Well yesterday was the day from hell. By 2:00 I was in my primary care doctor's office (she was new and didn't know about my issues really) writhing on the floor sobbing and in the worse pain imaginable. Just as bad was the feeling like I couldn't breathe--like someone was sitting on my chest.

    She gave me a prescription for Xanax then told me I needed to see a shrink. I then went home and took my 5 mg Methadone because I just couldn't stand it one minute longer. The Xanax didn't even really help.

    I felt like a failure but friends and family said I shouldn't--that it took guts to even make the attempt.

    So, I called my pain doc (he's over an hour away or I would have gone to him yesterday) and told them I wanted to do a slow detox off the methadone. Cold Turkey...dear God I don't know how anyone can do it.

    The thing I don't understand is how that could have been so bad for me when I was only on 5mgs p/day for three weeks. Is it because I still had a residue of opioids from the past? First Vicodin for 3 years, then Suboxone for 3 then straight to methadone for three weeks. That doesn't make sense to me.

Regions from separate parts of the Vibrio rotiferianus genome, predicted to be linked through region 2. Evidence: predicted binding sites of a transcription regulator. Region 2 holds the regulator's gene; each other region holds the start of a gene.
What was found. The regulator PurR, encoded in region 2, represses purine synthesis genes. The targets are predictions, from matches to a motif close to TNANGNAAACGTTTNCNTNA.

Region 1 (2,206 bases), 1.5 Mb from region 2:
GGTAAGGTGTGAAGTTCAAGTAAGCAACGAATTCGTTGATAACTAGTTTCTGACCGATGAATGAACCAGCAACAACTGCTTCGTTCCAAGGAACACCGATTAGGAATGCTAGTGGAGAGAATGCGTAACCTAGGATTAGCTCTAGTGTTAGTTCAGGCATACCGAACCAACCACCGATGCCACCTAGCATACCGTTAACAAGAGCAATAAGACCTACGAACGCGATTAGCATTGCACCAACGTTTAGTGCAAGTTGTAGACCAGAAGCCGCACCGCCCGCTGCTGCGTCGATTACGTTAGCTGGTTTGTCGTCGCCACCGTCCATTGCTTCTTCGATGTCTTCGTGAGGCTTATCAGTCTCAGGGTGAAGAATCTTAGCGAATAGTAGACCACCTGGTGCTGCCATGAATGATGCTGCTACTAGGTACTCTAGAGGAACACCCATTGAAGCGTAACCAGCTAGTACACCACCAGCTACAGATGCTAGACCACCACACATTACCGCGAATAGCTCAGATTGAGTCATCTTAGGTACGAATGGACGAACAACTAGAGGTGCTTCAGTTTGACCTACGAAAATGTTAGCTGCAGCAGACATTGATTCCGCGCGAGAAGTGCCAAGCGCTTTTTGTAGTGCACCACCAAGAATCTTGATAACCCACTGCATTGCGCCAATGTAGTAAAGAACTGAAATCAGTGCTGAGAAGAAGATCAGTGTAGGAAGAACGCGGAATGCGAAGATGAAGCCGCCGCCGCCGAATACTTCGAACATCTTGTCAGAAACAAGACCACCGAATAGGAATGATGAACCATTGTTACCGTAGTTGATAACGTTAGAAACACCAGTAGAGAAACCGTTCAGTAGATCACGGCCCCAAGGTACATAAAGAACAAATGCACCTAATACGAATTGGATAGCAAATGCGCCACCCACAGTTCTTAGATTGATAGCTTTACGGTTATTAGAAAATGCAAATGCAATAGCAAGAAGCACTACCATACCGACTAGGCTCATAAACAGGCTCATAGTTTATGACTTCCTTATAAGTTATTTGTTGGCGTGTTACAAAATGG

Anyway, MPVT, if you are reading this, I read a past suggestion you had that people taper 10% of their dose of Methadone every two weeks--is that an official rule of thumb?

    How would I do that if I'm only taking 5 mgs p/day?

    Actually, I can't do that anyway because the Methadone gives me frenetic weird dreams and sometimes nightmares. SO, is there a way to switch to another opioid--one that is easier to taper down? To me, that would seem like a short acting opioid. Would that work to detox off of Methadone--has anyone had that experience with a pain doctor using that approach?

    I'll be seeing my doc today but he may not have had experience with getting someone off of Methadone using another opioid to do it.

    Please, if anyone can answer my questions, that would be most helpful!!

    piper

  11. #11
    kimchicheese is offline Member